Categories such as ‘pro-war’ and ‘anti-war’ often prove inadequate, when tested against the complexity of individual poems.
One of the achievements of war poetry has been to democratise poetry itself.
Its centrality in the school curriculum means that, for many, it represents their first encounter with poetry – and not just in Great Britain.
Other important soldier-poets include Edmund Blunden, Ivor Gurney, Robert Graves, Edward Thomas, David Jones, Francis Ledgwidge, and Isaac Rosenberg, and of course the golden-haired young man whose ‘begloried’ war sonnets they all opposed and yet one who haunts their work: Rupert Brooke.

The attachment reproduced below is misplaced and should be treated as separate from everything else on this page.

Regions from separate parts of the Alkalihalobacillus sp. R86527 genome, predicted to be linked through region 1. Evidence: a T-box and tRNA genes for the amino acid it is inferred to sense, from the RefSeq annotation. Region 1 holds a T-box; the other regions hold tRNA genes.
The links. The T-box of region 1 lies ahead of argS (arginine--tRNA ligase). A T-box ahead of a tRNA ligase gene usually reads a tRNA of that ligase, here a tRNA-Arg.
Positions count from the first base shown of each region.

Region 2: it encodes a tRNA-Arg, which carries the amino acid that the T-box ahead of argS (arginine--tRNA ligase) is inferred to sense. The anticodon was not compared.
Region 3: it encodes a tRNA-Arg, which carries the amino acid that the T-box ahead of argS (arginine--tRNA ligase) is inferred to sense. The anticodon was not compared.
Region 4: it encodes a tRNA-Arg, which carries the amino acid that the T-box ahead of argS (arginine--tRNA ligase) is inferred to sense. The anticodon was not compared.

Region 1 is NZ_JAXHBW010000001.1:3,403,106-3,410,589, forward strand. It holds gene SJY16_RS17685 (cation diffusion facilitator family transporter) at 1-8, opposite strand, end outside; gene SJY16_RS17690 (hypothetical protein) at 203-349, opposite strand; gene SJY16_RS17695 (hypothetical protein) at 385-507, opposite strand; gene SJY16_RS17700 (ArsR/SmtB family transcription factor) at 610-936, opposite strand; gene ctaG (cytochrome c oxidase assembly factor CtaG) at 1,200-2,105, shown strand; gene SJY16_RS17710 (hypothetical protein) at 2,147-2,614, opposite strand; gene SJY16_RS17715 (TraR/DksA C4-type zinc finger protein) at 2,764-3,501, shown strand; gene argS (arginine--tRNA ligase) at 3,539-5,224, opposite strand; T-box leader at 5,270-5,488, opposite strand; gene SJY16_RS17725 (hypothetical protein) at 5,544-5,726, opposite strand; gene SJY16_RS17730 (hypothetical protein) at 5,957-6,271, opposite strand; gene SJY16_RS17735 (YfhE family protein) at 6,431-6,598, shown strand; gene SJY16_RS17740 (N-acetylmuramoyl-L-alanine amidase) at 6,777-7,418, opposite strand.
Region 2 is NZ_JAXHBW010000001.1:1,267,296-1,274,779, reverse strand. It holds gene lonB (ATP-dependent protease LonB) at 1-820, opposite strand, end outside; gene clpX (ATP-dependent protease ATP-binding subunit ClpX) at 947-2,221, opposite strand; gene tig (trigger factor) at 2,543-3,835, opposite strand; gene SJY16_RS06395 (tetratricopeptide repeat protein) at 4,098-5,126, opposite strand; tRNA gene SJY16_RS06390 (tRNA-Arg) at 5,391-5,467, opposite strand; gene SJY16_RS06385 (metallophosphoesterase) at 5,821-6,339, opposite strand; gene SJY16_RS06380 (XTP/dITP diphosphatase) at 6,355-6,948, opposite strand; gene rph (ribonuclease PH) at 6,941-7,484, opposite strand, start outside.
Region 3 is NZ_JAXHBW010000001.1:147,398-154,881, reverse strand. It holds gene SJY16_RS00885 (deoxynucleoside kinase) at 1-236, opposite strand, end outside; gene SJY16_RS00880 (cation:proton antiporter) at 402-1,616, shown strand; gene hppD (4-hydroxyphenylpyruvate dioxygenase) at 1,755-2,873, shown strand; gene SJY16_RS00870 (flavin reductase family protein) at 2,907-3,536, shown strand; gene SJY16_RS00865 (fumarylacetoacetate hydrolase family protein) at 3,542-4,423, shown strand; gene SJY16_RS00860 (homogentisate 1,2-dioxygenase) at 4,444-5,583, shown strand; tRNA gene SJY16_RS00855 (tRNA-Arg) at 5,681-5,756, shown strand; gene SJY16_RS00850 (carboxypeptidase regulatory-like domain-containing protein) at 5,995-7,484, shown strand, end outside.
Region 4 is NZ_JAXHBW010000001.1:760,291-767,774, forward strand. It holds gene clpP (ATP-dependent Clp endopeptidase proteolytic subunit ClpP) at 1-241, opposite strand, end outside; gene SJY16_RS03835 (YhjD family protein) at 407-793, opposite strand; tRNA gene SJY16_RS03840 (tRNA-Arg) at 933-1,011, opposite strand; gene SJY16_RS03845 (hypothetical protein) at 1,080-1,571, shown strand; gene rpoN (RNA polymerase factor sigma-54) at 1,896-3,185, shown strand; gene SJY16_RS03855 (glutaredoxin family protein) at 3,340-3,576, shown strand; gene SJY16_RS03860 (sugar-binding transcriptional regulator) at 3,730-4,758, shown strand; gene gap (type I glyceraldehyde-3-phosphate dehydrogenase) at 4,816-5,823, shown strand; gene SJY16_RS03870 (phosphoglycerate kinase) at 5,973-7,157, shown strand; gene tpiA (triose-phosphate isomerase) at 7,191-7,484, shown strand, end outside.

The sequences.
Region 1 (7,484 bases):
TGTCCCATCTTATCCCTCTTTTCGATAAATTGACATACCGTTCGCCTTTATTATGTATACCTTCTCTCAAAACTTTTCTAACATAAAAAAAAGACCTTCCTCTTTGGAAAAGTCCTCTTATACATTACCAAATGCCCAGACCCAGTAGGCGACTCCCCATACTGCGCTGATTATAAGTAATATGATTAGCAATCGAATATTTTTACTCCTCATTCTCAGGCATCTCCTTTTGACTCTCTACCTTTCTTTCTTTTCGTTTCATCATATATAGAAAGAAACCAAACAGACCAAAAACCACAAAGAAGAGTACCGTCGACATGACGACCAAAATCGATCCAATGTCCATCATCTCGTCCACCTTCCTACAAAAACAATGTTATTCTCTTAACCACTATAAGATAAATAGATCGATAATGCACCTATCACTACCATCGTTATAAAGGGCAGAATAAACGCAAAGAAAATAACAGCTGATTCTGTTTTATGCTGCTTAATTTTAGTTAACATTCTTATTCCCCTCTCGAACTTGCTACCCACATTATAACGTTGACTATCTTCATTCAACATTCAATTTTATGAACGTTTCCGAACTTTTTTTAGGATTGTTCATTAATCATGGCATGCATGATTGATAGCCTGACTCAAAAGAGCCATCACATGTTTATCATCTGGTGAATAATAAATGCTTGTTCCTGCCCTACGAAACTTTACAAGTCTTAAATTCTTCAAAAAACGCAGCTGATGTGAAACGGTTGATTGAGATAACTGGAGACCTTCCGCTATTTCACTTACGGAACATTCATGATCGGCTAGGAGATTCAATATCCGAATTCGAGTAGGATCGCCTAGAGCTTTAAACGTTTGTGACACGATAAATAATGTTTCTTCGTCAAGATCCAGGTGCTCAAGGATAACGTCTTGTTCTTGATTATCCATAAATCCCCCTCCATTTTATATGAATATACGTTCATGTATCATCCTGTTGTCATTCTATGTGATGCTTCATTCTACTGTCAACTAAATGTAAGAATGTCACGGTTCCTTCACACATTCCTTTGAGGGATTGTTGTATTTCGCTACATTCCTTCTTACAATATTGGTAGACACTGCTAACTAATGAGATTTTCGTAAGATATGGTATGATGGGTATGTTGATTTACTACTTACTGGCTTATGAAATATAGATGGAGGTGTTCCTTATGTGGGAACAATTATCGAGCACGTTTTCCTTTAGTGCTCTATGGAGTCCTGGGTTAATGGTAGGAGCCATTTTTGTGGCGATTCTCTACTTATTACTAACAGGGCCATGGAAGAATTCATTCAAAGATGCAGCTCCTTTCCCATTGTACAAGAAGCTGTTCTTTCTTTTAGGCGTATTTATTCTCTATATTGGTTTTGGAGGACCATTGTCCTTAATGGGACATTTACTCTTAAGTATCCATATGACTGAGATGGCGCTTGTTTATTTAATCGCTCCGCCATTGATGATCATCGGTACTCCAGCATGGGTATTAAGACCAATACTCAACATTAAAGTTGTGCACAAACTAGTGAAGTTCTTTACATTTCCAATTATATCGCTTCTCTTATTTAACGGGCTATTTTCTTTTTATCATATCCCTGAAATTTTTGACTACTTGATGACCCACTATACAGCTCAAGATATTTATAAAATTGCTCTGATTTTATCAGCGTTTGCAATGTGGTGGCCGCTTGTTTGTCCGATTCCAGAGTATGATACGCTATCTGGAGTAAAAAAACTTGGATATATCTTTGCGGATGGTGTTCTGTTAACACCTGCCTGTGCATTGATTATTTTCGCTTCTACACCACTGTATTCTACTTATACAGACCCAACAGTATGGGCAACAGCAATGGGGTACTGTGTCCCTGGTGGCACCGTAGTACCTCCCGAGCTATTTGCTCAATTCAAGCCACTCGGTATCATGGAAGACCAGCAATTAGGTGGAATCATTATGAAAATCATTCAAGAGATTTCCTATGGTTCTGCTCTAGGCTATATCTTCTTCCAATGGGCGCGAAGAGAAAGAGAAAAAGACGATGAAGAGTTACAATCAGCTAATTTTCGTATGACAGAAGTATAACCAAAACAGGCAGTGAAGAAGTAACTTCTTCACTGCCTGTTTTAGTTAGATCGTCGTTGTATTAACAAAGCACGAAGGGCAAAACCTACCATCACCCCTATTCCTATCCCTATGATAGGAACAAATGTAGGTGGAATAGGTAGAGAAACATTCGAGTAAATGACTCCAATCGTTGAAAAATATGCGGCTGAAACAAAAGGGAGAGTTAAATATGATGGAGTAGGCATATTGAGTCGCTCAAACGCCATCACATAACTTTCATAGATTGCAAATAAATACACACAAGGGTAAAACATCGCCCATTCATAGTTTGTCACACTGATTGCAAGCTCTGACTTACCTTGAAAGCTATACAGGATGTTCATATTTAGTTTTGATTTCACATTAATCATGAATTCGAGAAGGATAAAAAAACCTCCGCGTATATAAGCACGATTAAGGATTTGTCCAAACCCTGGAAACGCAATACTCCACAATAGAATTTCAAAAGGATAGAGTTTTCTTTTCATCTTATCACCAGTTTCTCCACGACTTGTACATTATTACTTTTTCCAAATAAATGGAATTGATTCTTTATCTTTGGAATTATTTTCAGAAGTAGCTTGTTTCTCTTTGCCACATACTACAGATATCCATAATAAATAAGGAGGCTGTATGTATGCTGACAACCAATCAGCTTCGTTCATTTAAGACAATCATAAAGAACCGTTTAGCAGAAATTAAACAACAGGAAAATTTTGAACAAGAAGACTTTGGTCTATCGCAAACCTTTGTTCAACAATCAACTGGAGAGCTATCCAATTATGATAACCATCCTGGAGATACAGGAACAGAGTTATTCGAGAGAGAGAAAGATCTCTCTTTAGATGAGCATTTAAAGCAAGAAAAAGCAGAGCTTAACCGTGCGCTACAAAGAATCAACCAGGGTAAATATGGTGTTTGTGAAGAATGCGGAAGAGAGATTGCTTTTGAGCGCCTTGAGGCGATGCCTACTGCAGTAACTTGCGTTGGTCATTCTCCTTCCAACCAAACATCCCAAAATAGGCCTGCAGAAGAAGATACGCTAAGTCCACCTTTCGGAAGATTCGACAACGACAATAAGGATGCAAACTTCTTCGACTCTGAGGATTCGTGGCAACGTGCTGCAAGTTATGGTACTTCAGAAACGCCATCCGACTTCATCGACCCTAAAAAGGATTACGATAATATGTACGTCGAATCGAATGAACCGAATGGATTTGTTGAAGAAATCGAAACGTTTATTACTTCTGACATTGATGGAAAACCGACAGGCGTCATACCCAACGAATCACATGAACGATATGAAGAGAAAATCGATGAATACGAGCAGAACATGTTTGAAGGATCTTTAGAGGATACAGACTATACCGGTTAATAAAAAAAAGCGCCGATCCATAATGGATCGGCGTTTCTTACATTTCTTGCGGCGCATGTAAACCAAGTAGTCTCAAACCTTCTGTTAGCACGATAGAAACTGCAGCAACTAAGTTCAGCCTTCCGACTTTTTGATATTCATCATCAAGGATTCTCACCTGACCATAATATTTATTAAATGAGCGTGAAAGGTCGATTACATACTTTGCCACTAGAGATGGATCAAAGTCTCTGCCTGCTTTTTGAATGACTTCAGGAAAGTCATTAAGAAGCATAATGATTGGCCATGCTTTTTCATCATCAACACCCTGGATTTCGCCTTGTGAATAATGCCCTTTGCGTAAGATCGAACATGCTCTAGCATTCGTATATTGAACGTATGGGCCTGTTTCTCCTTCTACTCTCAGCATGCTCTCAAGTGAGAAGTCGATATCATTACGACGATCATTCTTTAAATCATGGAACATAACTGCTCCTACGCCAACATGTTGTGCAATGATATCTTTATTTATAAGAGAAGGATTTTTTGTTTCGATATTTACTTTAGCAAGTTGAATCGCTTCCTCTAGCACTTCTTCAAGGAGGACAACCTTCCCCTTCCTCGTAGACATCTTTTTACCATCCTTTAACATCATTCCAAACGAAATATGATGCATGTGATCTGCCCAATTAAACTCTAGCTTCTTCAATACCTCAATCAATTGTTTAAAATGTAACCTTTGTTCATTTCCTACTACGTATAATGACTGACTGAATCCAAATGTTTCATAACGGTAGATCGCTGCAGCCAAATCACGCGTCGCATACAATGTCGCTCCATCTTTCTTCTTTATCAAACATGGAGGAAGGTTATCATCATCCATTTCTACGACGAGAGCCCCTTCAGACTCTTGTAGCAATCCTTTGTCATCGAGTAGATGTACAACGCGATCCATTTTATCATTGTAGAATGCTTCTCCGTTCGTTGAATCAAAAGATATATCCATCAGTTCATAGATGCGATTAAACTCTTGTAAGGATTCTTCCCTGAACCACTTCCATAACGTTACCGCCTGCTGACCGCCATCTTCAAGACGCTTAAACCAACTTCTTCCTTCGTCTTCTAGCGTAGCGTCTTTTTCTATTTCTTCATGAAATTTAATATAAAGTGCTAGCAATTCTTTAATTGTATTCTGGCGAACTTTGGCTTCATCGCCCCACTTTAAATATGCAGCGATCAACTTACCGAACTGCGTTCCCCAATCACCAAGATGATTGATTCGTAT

More than any other genre – fiction, memoir or film – it is the poetry of the trenches, as represented by a small group of ‘anti-war’ soldier-poets, that has come to dominate First World War memory.